Journalism in the Digital Age

People today are more connected than ever before. Since the internet was introduced in 1991, the digital world has exploded and is growing exponentially. By the year 2020, the number of PCs, smartphones, tablets, and connected devices is expected to reach 7.3 billion. Online sharing has helped humanity evolve, but it has also changed the landscape for information sharing and the news. Since news is so easy to share, it has become harder as a reader to find reliable sources as well as challenging for content creators to make their way to the top of the newsfeed amidst all the various media channels and producers.

Fifteen years ago you may have had the routine of pouring your cup of coffee in the morning, cracking open your printed daily newspaper that was delivered on your doorstep, smelling the pungent ink, and enjoying the feel of the flimsy, recycled paper between your fingertips. It was a grounding and comforting experience. Nowadays, only 16% of adults report getting their news from a newspaper first (Pew Research Center). Lower readership levels takes a major toll on the press and its bottom line.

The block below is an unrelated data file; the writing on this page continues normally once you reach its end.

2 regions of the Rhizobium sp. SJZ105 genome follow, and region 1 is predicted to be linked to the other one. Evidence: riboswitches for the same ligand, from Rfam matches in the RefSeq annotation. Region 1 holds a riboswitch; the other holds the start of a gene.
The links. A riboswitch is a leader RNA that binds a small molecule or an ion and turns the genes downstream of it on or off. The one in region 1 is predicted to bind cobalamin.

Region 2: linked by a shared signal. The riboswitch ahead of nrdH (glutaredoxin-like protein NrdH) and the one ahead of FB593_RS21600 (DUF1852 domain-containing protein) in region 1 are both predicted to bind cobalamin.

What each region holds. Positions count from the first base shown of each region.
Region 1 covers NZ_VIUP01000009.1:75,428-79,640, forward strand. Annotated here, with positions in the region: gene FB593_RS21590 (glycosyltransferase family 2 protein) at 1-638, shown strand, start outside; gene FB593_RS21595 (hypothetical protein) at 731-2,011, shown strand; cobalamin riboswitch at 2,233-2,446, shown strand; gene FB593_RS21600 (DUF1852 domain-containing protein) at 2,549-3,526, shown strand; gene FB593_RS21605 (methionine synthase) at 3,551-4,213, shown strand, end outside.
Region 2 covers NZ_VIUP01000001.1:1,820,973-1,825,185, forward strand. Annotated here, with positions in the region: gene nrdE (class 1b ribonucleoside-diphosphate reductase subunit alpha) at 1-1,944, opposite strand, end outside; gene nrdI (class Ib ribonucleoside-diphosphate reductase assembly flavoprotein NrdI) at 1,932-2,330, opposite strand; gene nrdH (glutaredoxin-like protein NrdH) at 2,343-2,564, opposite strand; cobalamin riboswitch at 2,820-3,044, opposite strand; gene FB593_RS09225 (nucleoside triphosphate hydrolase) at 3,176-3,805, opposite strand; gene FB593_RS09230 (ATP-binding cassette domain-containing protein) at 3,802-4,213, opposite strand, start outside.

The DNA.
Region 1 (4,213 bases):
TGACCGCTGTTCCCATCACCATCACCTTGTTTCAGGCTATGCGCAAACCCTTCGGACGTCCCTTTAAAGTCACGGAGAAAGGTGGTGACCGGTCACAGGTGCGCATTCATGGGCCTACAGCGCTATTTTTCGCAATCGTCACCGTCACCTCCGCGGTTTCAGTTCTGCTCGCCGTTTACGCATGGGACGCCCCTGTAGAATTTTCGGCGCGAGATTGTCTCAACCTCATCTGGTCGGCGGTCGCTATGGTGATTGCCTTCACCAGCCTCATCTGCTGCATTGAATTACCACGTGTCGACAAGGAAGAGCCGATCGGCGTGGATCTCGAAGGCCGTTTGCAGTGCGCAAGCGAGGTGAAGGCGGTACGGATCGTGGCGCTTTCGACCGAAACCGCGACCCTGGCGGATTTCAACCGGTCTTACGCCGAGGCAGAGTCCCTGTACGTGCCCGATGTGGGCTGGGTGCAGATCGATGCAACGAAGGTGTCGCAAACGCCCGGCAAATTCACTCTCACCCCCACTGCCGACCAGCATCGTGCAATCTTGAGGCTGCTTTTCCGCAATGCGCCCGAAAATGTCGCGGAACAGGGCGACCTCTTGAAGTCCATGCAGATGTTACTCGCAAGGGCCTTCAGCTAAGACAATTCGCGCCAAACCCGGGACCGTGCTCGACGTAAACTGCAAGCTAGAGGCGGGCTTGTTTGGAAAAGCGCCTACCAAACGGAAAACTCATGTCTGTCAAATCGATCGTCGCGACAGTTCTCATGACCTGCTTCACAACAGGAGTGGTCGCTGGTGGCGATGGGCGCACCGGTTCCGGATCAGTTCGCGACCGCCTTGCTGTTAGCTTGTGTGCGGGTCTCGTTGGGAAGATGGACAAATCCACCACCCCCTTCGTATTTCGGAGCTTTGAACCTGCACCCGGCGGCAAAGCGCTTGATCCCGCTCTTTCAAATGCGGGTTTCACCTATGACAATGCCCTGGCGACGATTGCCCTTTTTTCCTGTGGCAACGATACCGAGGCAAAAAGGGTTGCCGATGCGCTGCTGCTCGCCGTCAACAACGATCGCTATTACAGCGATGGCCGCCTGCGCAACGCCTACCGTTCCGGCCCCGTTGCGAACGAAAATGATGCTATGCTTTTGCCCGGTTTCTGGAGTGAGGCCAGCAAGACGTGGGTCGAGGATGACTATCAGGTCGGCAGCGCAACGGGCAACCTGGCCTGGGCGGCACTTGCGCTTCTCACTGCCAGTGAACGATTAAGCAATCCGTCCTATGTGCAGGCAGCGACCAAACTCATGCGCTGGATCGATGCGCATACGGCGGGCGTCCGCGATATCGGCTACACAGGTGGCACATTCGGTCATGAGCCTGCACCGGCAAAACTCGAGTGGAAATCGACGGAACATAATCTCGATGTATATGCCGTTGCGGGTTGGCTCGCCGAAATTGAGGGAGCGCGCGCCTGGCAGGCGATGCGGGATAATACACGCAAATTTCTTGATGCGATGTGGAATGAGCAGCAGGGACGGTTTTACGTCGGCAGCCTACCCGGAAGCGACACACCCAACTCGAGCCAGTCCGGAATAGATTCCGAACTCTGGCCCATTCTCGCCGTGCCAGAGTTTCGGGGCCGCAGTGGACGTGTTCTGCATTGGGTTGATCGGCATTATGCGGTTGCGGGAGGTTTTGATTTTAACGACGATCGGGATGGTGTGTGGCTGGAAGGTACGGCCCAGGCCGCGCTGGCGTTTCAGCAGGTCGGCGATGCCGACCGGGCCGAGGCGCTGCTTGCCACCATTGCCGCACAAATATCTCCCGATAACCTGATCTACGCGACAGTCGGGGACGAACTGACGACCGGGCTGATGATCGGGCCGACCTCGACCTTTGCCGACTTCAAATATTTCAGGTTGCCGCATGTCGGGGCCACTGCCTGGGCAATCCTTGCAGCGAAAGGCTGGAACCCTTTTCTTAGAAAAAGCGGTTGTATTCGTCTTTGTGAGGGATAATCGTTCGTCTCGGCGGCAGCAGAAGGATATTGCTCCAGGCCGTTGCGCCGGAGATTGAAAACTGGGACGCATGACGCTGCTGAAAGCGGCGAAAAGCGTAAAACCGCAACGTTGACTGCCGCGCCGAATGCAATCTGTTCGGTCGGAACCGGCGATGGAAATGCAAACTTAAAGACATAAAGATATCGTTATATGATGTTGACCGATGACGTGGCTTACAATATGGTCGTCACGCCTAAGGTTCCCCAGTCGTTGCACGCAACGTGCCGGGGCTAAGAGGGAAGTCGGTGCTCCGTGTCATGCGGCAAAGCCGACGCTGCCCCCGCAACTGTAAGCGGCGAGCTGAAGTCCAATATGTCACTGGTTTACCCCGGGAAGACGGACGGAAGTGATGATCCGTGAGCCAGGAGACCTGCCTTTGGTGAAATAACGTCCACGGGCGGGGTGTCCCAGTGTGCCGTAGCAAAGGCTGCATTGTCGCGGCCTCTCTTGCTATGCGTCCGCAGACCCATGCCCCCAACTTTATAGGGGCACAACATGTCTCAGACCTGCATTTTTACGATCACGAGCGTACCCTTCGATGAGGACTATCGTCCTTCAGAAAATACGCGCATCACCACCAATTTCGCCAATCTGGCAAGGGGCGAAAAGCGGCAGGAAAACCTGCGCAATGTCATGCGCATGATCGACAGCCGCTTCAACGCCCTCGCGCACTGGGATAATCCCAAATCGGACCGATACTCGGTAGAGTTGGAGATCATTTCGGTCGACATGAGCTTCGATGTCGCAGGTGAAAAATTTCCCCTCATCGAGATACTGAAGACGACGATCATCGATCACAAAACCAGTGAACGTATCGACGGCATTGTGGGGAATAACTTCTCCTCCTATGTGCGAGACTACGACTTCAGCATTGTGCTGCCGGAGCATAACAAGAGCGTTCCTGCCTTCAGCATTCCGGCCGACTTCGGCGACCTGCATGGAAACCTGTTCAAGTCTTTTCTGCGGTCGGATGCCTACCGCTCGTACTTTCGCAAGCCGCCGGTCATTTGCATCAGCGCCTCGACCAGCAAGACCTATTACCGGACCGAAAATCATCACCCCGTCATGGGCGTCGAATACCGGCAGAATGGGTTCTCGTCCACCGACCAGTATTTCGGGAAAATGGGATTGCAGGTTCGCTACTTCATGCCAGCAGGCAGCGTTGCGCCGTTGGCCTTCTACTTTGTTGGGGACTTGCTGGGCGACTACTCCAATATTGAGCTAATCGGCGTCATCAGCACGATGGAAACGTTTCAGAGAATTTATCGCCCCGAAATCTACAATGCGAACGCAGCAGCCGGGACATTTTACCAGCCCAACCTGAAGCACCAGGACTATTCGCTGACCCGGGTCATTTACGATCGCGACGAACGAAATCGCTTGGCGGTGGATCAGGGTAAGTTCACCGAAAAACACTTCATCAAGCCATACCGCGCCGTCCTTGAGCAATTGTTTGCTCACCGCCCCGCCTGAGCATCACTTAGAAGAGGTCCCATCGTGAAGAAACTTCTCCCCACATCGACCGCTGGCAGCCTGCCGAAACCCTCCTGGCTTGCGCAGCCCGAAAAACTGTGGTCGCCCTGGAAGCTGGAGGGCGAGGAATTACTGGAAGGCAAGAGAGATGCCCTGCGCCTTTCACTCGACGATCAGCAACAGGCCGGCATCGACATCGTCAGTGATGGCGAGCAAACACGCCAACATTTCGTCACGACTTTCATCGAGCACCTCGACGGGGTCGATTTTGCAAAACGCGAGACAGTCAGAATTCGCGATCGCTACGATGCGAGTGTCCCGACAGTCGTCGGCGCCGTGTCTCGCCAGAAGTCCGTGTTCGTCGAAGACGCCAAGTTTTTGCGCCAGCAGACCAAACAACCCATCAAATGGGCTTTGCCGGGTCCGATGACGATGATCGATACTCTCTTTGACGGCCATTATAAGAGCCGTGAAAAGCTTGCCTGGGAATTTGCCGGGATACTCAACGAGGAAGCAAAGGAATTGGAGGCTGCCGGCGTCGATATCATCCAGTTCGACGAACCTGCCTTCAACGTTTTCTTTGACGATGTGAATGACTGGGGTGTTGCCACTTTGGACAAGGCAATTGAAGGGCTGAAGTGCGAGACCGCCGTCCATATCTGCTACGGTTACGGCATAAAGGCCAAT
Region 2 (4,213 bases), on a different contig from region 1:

Some say print will never die. But with digital information sharing surpassing the news and journalism evolving, what does this mean for those in the industry as a whole?

“It means we have to re-define what we do and how we do it,” says Santa Cruz local, Joel Hersch, co-founder of Swan Dive Media in Santa Cruz, California.

Joel Michael Sign

Hersch knew he wanted to be a writer by age 12 and a journalist by age 15. Following in the footsteps of his father, who had been a freelance writer, Hersch pursued his Bachelor’s Degree in Journalism from California State University-Chico. After spending ten years as a journalist and writer for major news and media companies such as the Santa Cruz Sentinel, Good Times Weekly, Santa Cruz Waves Magazine, the former Mid-County Post in Capitola, and other platforms, Hersch realized that the newspaper economy is struggling.